OFAC sanctions front company network for providing financial support to Islamic Revolutionary Guards
On March 26, the U.S. Treasury Department’s Office of Foreign Assets Control (OFAC) announced sanctions pursuant to Executive Order 13224 against 20 Iran- and Iraq-based front companies and individuals for providing financial support to the Islamic Revolutionary Guards Corps-Qods Force, as well as certain Iranian-backed terrorist militias in Iraq. Among other activities, OFAC alleged that the designated companies and individuals laundered money through Iraqi front companies, sold Iranian oil to the Syrian regime, and smuggled weapons to Iraq and Yemen. Pursuant to the sanctions, “all property and interests in property of these persons that are in or come within the United States or in the possession or control of U.S. persons must be blocked and reported to OFAC.” OFAC noted that its regulations “generally prohibit” U.S. persons from participating in transactions with the designated persons and warned foreign financial institutions that if they knowingly conduct or facilitate significant transactions for any of the designated persons, they may be “subject to U.S. correspondent account or payable-through account sanctions.”
On March 19, the U.S. Treasury Department’s Office of Foreign Assets Control (OFAC) announced sanctions pursuant to Executive Order 13382 against five United Arab Emirates-based companies for facilitating the Iranian regime’s petroleum and petrochemical sales, which helps to finance Iran’s Islamic Revolutionary Guard Corps-Qods Force. According to OFAC, the sanctions follow similar designations of key revenue sources (covered by InfoBytes here and here). As a result, all property and interests in property belonging to the identified entities subject to U.S. jurisdiction are blocked, and “U.S. persons are generally prohibited from transacting with them.” Moreover, OFAC warned that “foreign financial institutions that knowingly facilitate significant transactions for, or persons that provide material or certain other support to, the persons designated today risk exposure to sanctions that could sever their access to the U.S. financial system or block their property and interests in property under U.S. jurisdiction.”
Foreign financial institutions should conduct enhanced due diligence when facilitating humanitarian trade with Iran
On February 27, the U.S. Treasury Department announced the finalization of terms to the Swiss Humanitarian Trade Arrangement (SHTA) between the U.S. and Swiss governments in order to increase the transparency of humanitarian trade with Iran and help safeguard against “the Iranian regime’s diversion of humanitarian trade for malign purposes.” According to Treasury, “the SHTA presents a voluntary option for facilitating payment for exports of agricultural commodities, food, medicine, and medical devices to Iran in a manner that ensures the utmost transparency. Under the SHTA, participating financial institutions commit to conducting enhanced due diligence to ensure that humanitarian goods reach the people of Iran and are not misused by the Iranian regime.” Foreign governments and foreign financial institutions interested in establishing humanitarian mechanisms consistent with guidance published last October (covered by InfoBytes here) are instructed to reach out to Treasury’s Office of Foreign Assets Control (OFAC) for additional information or to request evaluation of a proposed framework. Foreign governments and financial institutions are also reminded to carefully consider the due diligence and reporting expectations outlined in the guidance.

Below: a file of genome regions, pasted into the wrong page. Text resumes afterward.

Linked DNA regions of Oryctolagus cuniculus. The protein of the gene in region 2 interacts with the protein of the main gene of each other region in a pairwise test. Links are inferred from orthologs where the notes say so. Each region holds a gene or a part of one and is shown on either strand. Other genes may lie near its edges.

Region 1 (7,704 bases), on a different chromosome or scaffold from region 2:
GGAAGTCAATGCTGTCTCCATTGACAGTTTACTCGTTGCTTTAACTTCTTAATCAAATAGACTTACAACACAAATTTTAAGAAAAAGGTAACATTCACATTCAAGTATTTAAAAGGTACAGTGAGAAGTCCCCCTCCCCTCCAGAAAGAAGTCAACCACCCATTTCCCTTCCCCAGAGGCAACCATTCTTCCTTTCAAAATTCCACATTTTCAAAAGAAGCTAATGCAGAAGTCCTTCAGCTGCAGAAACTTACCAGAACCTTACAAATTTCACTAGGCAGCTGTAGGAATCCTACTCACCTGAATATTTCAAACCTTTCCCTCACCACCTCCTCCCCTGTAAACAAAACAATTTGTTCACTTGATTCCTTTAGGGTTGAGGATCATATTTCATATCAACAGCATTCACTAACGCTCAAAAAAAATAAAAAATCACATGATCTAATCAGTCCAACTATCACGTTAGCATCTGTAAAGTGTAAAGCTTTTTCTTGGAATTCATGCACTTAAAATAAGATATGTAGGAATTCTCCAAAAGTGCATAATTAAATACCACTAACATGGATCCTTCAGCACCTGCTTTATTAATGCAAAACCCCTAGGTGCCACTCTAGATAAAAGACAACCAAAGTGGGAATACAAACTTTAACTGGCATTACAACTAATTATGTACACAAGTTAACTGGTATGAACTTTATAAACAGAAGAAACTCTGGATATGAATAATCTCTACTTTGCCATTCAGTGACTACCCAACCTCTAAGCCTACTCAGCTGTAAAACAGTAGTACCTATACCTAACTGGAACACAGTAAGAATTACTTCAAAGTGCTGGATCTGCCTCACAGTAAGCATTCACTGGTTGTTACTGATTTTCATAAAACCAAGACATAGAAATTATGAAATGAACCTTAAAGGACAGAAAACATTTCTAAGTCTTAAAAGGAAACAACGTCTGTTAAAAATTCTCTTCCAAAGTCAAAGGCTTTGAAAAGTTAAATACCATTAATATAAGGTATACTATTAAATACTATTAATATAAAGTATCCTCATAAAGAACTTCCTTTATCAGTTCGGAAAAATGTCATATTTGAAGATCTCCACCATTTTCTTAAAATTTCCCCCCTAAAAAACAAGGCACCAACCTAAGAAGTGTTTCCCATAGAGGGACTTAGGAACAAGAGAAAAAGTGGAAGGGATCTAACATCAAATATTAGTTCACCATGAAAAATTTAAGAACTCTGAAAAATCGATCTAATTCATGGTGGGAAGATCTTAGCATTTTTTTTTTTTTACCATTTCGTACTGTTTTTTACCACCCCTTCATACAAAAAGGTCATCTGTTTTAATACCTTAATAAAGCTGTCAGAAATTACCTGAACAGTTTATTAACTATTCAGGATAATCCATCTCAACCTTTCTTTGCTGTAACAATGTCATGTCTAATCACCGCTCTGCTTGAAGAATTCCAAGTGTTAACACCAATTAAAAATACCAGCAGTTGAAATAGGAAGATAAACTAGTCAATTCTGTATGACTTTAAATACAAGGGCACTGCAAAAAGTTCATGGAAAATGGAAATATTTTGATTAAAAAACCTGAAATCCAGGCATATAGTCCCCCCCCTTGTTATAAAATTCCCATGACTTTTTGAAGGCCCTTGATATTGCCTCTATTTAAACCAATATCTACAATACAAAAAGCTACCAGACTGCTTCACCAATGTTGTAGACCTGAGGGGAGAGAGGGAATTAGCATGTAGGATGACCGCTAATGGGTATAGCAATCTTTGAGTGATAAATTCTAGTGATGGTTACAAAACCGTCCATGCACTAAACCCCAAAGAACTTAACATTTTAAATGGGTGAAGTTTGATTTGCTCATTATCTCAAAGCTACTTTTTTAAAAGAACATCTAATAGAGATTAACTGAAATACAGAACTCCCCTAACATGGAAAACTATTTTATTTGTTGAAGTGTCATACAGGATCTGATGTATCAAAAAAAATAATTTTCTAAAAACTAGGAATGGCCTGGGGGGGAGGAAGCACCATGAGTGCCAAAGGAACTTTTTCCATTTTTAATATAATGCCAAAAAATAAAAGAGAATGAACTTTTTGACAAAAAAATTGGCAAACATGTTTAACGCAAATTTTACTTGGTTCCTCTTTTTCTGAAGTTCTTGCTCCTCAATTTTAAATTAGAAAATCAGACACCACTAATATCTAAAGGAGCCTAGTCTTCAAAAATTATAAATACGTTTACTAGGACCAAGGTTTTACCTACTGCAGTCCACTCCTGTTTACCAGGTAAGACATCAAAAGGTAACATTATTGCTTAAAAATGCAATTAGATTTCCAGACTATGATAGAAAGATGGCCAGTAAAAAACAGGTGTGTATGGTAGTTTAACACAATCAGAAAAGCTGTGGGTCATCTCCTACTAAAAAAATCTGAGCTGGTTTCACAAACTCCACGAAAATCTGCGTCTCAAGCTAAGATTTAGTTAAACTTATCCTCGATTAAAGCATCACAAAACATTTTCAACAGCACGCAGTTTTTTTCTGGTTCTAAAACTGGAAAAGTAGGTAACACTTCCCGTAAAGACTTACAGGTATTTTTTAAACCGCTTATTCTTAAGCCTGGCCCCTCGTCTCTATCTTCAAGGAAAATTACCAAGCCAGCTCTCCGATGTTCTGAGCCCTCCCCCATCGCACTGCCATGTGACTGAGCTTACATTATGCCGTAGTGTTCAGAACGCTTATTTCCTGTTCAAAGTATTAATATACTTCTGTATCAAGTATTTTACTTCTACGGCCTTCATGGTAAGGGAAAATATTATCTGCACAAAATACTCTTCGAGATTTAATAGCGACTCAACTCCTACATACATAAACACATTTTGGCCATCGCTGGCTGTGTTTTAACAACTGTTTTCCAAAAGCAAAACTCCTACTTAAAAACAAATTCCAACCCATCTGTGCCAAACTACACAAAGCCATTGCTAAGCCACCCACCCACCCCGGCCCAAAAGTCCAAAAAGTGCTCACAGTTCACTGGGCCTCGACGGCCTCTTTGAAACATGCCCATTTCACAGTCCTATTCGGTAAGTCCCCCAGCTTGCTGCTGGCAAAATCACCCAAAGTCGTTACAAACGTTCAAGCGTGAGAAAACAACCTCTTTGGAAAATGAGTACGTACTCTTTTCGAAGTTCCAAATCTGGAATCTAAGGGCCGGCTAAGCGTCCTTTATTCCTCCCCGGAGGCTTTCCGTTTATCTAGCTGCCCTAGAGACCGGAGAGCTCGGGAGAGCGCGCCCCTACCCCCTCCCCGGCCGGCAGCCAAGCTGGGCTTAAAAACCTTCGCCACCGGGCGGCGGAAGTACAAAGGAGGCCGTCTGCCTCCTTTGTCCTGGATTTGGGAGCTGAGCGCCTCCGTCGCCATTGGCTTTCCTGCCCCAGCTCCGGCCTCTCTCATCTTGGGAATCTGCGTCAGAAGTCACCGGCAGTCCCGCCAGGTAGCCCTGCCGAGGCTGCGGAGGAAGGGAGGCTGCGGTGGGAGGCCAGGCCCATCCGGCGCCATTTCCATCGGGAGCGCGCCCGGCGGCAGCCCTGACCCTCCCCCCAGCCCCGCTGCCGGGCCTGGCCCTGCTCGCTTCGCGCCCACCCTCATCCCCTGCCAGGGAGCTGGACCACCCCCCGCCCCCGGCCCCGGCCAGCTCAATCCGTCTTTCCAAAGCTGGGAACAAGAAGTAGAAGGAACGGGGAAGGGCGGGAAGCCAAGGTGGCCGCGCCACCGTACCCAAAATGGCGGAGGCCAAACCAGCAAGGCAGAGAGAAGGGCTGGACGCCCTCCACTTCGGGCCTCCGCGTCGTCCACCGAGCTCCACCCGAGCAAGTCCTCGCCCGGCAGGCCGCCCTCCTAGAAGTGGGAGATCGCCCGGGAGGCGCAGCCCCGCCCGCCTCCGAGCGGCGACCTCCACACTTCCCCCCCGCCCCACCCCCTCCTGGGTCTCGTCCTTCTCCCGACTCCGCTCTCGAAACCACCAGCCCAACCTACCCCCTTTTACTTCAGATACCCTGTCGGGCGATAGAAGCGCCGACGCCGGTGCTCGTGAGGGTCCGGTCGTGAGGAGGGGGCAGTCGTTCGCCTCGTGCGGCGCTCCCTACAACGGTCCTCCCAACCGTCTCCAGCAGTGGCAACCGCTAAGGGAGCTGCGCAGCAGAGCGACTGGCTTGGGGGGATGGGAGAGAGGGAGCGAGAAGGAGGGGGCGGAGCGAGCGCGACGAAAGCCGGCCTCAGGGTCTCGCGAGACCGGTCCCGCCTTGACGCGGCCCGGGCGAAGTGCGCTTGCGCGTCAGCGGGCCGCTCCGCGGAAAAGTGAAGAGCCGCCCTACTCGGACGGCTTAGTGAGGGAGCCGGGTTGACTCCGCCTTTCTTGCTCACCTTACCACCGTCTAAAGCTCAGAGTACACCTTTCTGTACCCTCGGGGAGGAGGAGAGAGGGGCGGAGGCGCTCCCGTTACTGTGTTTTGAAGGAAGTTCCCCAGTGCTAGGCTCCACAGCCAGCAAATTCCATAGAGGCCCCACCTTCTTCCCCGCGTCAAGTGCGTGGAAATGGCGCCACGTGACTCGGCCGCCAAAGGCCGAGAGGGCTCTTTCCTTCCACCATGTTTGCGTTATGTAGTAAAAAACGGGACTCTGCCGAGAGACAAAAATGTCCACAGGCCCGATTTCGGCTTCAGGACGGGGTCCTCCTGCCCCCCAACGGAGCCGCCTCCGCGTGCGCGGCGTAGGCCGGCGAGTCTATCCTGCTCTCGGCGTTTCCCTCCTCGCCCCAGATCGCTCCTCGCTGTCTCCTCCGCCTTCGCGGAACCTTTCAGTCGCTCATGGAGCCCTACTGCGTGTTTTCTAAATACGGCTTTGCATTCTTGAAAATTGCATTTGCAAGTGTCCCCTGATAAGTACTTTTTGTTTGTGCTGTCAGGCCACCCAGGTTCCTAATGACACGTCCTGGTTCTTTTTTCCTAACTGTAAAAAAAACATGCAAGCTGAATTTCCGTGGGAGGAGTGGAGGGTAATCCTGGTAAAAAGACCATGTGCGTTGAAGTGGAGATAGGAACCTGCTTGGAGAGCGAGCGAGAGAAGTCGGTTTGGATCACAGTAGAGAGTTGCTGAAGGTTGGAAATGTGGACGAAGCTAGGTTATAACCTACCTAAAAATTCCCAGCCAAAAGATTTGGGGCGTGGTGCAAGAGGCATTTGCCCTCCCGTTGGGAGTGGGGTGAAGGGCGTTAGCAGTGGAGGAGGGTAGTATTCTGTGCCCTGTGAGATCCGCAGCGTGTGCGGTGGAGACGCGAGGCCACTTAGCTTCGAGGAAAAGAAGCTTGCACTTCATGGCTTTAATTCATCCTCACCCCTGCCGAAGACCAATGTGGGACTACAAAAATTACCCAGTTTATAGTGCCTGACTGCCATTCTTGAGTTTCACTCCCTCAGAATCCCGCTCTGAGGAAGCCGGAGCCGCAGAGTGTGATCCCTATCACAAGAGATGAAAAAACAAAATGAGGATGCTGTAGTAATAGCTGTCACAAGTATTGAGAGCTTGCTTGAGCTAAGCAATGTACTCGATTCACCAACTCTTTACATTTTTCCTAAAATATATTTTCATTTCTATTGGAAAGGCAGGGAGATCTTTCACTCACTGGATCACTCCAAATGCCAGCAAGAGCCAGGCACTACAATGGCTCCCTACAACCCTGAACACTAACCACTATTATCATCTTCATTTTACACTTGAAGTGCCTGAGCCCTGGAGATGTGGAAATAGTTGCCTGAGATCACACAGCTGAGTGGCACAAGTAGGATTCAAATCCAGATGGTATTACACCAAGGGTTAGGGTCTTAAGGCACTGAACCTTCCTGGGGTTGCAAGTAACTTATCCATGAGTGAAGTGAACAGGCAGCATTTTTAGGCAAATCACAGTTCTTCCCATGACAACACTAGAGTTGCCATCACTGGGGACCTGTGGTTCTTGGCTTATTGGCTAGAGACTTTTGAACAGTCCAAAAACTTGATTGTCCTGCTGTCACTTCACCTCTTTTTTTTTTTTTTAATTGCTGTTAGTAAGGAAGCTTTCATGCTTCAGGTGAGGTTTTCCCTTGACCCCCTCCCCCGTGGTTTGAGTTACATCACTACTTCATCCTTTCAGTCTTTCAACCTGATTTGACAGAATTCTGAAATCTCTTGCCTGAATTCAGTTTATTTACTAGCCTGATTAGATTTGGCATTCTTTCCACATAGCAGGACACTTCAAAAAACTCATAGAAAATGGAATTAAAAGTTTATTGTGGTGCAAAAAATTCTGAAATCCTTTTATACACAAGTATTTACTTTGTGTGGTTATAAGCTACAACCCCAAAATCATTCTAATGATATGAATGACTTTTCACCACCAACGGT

In conjunction with the finalization of the SHTA, OFAC issued General License (GL) 8, titled “Authorizing Certain Humanitarian Trade Transactions Involving the Central bank of Iran,” as well as related FAQs. GL 8 authorizes certain transactions and activities otherwise prohibited under the Global Terrorism Sanctions Regulations or the Iranian Transactions and Sanctions Regulations.
On February 21, the U.S. Treasury Department released a public statement issued by the Financial Action Task Force (FATF) following the conclusion of its plenary meeting held February 19-21, calling on its members and urging all jurisdictions to impose countermeasures on Iran for failing to address deficiencies in its anti-money laundering/combating the financing of terrorism (AML/CFT) regime. FATF provided specific examples of countermeasures within The Interpretive Note to Recommendation 19, which include, among other things, (i) “[p]rohibiting financial institutions from establishing branches or representative offices in” Iran; (ii) “[l]imiting business relationships or financial transactions with” Iran; and (iii) “[r]equiring financial institutions to review, amend, or if necessary, terminate correspondent relationships with [Iranian] banks.” According to Treasury, the “countermeasures should be developed and implemented to protect the international financial system from the ongoing money laundering, terrorist financing, and proliferation financing . . . risks emanating from Iran.”
Treasury also discussed recent FATF guidance on digital identity for customer identification and verification. According to FATF, the guidance “explains how digital ID systems can meet FATF customer due diligence requirements and will assist governments and financial institutions worldwide when applying a risk-based approach to using digital ID systems.”
FATF’s public statement also discussed progress made by the U.S. to strengthen its AML/CFT system, including Treasury’s customer due diligence rulemaking and beneficial ownership requirements that took effect in 2018. According to Treasury, the U.S. is also one of the first countries to voluntarily submit to an assessment of its compliance with new FATF standards regarding virtual assets.